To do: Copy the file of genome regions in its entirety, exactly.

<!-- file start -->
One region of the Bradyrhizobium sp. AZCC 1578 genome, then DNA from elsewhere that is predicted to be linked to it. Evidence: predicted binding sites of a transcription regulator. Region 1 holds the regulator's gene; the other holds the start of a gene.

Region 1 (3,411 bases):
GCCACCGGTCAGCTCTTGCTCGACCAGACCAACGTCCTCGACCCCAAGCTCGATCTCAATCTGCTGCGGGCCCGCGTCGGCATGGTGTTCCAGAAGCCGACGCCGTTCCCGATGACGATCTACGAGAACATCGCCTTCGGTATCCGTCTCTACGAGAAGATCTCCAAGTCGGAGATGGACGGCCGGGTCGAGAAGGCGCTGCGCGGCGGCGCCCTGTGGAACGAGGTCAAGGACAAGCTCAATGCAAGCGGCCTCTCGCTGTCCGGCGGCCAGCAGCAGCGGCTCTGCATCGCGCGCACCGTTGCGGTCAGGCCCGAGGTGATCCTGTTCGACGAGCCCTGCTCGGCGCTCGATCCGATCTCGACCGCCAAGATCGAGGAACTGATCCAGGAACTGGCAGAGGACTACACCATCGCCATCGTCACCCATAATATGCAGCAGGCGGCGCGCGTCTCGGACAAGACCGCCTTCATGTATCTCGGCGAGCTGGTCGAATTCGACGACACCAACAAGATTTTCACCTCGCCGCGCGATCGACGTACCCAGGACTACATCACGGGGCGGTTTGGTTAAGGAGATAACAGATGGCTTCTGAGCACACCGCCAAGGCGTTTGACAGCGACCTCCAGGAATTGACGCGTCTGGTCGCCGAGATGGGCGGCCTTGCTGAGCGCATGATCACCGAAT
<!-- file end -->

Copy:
One region of the Bradyrhizobium sp. AZCC 1578 genome, then DNA from elsewhere that is predicted to be linked to it. Evidence: predicted binding sites of a transcription regulator. Region 1 holds the regulator's gene; the other holds the start of a gene.

Region 1 (3,411 bases):
GCCACCGGTCAGCTCTTGCTCGACCAGACCAACGTCCTCGACCCCAAGCTCGATCTCAATCTGCTGCGGGCCCGCGTCGGCATGGTGTTCCAGAAGCCGACGCCGTTCCCGATGACGATCTACGAGAACATCGCCTTCGGTATCCGTCTCTACGAGAAGATCTCCAAGTCGGAGATGGACGGCCGGGTCGAGAAGGCGCTGCGCGGCGGCGCCCTGTGGAACGAGGTCAAGGACAAGCTCAATGCAAGCGGCCTCTCGCTGTCCGGCGGCCAGCAGCAGCGGCTCTGCATCGCGCGCACCGTTGCGGTCAGGCCCGAGGTGATCCTGTTCGACGAGCCCTGCTCGGCGCTCGATCCGATCTCGACCGCCAAGATCGAGGAACTGATCCAGGAACTGGCAGAGGACTACACCATCGCCATCGTCACCCATAATATGCAGCAGGCGGCGCGCGTCTCGGACAAGACCGCCTTCATGTATCTCGGCGAGCTGGTCGAATTCGACGACACCAACAAGATTTTCACCTCGCCGCGCGATCGACGTACCCAGGACTACATCACGGGGCGGTTTGGTTAAGGAGATAACAGATGGCTTCTGAGCACACCGCCAAGGCGTTTGACAGCGACCTCCAGGAATTGACGCGTCTGGTCGCCGAGATGGGCGGCCTTGCTGAGCGCATGATCACCGAAT